primarily on the need to reduce federal spend and tackle budget deficits." that seems to be a wholesale reversal of where they've been. >> absolutely. i mean, if you go back to the clinton example, which is i think instructive, clinton had to figure out how to run the state. that was not naturally a liberal state. you know? and there was a kind of set of policy innovations that developed during the early 1980s that democratic governors of less liberal states had to sort of figure out how to be more pragmatic to make things work. one of the problems we have now with general polarization is that you have a lot of republican congressional candidates, even governors, coming up in states where they're not responsive to a moderate jurisdiction. you know, it's true that there are figures like -- i think rubio is actually not -- is actually a really interesting figure, but there's also figures like chris christie. you have some republicans that are in states that -- >> jeb bush. >> right. on the whole the party is being pushed by pure demographics and pure districting into a particular corner t
political party demands deficit reduction at all costs because those costs will be enormous. that being an editorial. the economic impact of all of this, when we look at that, when does it really trump political fears that this is a real reality? >> it might never trump political fears. have you noticed politicians being so worried about preserving the economy the last couple years? we could hit, and it's worth saying we have not actually come to one of these cliffs or deadlines where we have gone over. we didn't shut down the government in february 2011, didn't breach the debt ceiling in august 2011, didn't go over the fiscal cliff for very long in january of 2012, and we very likely and at least could kick off the debt ceiling for a couple months so far, so so far we haven't actually gone over any of these, nor have we come to permanent solutions. either we'll have to come to permanent solution or eventually sometime, somewhere, we are going to have to go over one of these cliffs because there won't be another option. >> we will let you go. either you have forced all your colleagues t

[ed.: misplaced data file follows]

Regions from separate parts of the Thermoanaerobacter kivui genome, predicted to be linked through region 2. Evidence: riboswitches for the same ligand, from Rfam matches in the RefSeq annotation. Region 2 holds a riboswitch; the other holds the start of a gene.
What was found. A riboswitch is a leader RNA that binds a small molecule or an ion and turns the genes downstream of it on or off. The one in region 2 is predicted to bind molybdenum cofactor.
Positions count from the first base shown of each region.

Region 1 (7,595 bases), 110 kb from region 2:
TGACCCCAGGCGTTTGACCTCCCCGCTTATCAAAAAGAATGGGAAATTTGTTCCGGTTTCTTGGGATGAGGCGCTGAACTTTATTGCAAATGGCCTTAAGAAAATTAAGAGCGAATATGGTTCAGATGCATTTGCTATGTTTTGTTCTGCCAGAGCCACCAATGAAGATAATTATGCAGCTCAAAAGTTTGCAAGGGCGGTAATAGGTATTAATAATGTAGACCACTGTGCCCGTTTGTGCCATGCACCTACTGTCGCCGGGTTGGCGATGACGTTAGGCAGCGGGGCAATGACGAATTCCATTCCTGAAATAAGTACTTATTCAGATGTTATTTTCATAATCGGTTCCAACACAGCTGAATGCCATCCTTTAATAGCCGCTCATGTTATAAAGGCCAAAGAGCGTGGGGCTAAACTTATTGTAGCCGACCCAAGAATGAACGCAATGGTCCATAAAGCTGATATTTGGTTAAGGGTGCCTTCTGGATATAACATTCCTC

this regarding eric cantor, who is giving a much-hyped speech regarding the deficit and towards a broader and more inclusive role they can play. he says mr. cantor can apply the existing gop policies. so that, i think at this point in time is a great question for the republican party at least right now. can their response to the 2012 election be to just change the tenor and temperature of their approach to politics rather than the actually policies. can they just stop primarying guys like dick luger without changing the approach to say, inequality. that is the message, changing your hope is different than changing your policies. it is great to have you both here, thank you for joining us. >> great to be here. >> molly, so can they? do they need to do more, need to sort of go back and look at policies or can you actually get pretty far just by changing the way your party acts in public? >> i think the answer is yes. they have to do both. and first of all the republicans find themselves in a situation that the democrats found themselves in maybe a decade ago, where they are on the wrong sid
are you thinking? this winter in storm. everybody at a deficit. this will be the first big storm we have had in a very long time big zacket. two storms now. this is where all the moisture is out across the south. cold air is with this system across the northern plains. both of these storms are going to continue to move up here. they will get together. we call it phasing the streams insteps city once it gets over water. that will happen areas across the northern hazell of jersey. philadelphia and d.c. nor of an new england storm. blizzard watches for boston and proched. very strong went with this. areas of new england definitely getting a monster storm boston and portland inland two feet 32-degree line make a difference for new york. going to be over 1 to 3 inches. maybe 3 to 6 if it goes farther toward the south. shep? >> shepard: not too bad for us. heavy fog may be to blame for a gruesome scene this morning after a series of crashes involving some 27 cars and trucks. officials say it happened on interstate 16 west of savannah, georgia likely because vanget as many as seven tractor trai
know, we've heard from republicans, we want to shrink the government, we want to shrink the deficit but not the why. >> i definitely think we are about solving the big problems, macro fiscal problems. the president hasn't joined us. but the reason we're doing that is we want to help people. we don't want to see interest rates skyrocket. what's that going to do to people who are already struggling to pay their mortgage? we don't want to see taxes go up anymore. what's that going to do to somebody who already has now just experienced a tax hike. we want to make life work again, and the path to do that does include trying to get a handle on the fiscal situation here in washington, but it also means putting in place policies that help people with their health care costs, their education needs, college tuition and the rest. >> you want to make people's lives better. some might ask how you can do that and still slash the federal budget the way you want to slash in order to meet your other goal, which is to reduce the deficit. >> well, again, these are, you know, things that we're trying t
Search Results 0 to 36 of about 37 (some duplicates have been removed)